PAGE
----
And where upon the request made in your grace’s name by your chaplain, in that behalf, I sent my receiver Daniell there to meet your said chaplains, to the intent that they then and there my perceive and know how much might resonably be borne; and it was well perceived, and I credibly informed by the tenants and inhabitants there, little might be forborne, unless the town’s great prejudice, forasmuch as the cliff is not of stone,, but only the stone there remaining lieth as a foreland to defend the same: if that were gone the cliff to be washed away within short space, to the utter destruction of the town. notwithstanding, as much as might be reasonably forborne your grace to have the same, to stay your works for the time. Certifying your grace, in that being nothing prejudicial unto the strength and defence of the town, I would as gladly to do your grace pleasure as any poor woman living. Beseeching your grace to accept herein my good mind, who is always at your commandment; as knoweth our Lord, who preserve your grace in prosperous estate long to endure.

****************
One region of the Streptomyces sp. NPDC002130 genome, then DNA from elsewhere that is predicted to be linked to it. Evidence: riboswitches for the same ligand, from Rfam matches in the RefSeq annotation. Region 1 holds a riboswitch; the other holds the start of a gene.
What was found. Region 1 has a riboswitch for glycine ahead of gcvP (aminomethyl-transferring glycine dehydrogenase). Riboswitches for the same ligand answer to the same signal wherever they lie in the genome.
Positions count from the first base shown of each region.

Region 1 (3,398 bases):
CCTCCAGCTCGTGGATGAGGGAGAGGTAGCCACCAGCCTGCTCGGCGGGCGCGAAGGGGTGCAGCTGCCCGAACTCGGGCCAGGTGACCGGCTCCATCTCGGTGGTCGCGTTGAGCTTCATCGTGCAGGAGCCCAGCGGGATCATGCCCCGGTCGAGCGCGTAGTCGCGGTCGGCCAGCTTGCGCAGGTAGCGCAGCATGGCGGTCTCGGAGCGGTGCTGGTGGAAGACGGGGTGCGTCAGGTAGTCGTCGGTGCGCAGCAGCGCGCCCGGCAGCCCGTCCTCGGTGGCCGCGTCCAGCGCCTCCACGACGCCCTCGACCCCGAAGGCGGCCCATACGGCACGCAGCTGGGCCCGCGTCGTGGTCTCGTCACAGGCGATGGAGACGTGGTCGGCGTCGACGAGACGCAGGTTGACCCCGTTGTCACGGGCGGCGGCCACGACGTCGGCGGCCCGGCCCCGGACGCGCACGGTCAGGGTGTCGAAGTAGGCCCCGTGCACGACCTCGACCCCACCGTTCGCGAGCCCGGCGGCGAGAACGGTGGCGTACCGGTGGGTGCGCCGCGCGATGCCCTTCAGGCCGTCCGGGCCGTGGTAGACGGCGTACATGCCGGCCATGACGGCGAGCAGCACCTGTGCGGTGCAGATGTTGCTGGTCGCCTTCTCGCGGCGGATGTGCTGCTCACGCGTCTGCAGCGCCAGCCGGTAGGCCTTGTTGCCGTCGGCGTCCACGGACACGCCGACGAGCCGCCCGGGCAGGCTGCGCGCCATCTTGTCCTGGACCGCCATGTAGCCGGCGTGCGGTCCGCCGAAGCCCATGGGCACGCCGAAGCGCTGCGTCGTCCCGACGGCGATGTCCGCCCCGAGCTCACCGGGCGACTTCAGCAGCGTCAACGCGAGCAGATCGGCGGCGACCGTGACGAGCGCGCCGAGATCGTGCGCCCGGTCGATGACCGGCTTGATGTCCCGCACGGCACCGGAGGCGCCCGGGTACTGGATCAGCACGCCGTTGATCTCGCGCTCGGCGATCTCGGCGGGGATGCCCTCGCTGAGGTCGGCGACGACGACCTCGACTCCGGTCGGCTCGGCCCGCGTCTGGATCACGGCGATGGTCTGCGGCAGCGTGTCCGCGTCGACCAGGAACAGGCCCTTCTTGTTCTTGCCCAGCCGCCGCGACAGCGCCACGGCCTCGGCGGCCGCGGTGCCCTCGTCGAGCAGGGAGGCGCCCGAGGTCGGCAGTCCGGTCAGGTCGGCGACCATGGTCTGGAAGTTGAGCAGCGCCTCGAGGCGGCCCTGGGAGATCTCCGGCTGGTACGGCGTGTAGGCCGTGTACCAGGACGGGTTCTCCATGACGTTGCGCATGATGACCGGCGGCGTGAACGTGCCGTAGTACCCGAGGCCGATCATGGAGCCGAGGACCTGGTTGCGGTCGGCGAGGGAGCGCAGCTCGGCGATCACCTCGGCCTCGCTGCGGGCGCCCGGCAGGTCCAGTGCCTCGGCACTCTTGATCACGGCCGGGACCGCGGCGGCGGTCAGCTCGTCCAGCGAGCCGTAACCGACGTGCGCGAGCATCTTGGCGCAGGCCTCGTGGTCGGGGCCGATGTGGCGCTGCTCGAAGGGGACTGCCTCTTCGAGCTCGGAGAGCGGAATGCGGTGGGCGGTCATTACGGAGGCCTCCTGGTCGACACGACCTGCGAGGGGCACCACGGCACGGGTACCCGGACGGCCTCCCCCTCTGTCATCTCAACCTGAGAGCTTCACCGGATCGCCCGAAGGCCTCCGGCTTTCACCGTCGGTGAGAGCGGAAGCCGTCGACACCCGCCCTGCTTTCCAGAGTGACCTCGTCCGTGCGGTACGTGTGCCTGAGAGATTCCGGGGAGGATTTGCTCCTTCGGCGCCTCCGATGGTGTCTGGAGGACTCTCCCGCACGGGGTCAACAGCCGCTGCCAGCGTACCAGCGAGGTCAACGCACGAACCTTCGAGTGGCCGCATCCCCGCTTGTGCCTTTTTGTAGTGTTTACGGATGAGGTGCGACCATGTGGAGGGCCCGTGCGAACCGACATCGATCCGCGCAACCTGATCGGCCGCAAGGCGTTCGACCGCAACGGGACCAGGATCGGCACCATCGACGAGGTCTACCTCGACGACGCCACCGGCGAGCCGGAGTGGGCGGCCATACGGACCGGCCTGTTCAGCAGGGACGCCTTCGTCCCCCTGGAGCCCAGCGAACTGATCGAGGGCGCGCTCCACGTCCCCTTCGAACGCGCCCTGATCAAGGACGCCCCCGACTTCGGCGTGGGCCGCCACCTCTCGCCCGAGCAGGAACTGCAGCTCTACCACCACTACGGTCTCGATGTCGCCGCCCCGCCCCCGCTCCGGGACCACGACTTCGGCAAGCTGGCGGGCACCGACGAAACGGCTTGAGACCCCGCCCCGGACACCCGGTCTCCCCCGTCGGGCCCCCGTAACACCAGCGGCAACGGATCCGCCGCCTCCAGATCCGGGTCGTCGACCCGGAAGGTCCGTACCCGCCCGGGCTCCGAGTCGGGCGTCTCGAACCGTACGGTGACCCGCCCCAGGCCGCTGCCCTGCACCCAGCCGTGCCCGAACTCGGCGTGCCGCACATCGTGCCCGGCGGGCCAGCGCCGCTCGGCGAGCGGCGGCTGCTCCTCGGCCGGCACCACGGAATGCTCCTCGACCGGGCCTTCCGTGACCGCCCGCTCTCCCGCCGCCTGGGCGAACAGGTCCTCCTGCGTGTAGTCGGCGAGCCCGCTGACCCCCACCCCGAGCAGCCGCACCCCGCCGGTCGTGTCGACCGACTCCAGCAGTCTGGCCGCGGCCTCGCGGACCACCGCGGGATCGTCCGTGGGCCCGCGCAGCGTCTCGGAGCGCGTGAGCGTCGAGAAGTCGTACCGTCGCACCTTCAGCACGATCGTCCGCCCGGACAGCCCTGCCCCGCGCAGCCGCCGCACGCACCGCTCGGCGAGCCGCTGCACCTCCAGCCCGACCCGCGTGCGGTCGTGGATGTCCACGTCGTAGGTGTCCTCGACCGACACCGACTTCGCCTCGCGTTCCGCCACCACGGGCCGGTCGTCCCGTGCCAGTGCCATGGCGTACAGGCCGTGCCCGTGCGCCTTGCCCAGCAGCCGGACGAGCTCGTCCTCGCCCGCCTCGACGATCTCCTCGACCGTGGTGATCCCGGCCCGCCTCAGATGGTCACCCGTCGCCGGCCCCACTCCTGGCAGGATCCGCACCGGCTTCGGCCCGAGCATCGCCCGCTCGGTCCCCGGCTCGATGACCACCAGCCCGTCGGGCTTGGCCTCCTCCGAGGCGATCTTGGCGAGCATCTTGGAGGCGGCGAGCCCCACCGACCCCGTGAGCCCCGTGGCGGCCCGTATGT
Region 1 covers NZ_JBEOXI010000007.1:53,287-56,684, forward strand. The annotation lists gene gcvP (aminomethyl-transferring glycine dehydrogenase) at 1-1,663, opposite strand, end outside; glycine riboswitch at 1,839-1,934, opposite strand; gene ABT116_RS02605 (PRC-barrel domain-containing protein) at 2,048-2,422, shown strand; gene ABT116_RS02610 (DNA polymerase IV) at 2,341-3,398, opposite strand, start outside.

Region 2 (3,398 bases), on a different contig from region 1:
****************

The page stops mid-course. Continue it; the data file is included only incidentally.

Written the 8th day of July.

Your continual beadwoman,

E. Oxford

The above letter explains to Wolsey that she cannot under good conscience allow his men to take stone from Harwich since what remains there cannot be removed. If the existing stone is removed, the cliff will wash away and destroy the town. Seems like a logical reason to deny his request, right? We do not have Wolsey’s reply to her but her response back shows that he was none too pleased with her denial of his request.

Second Letter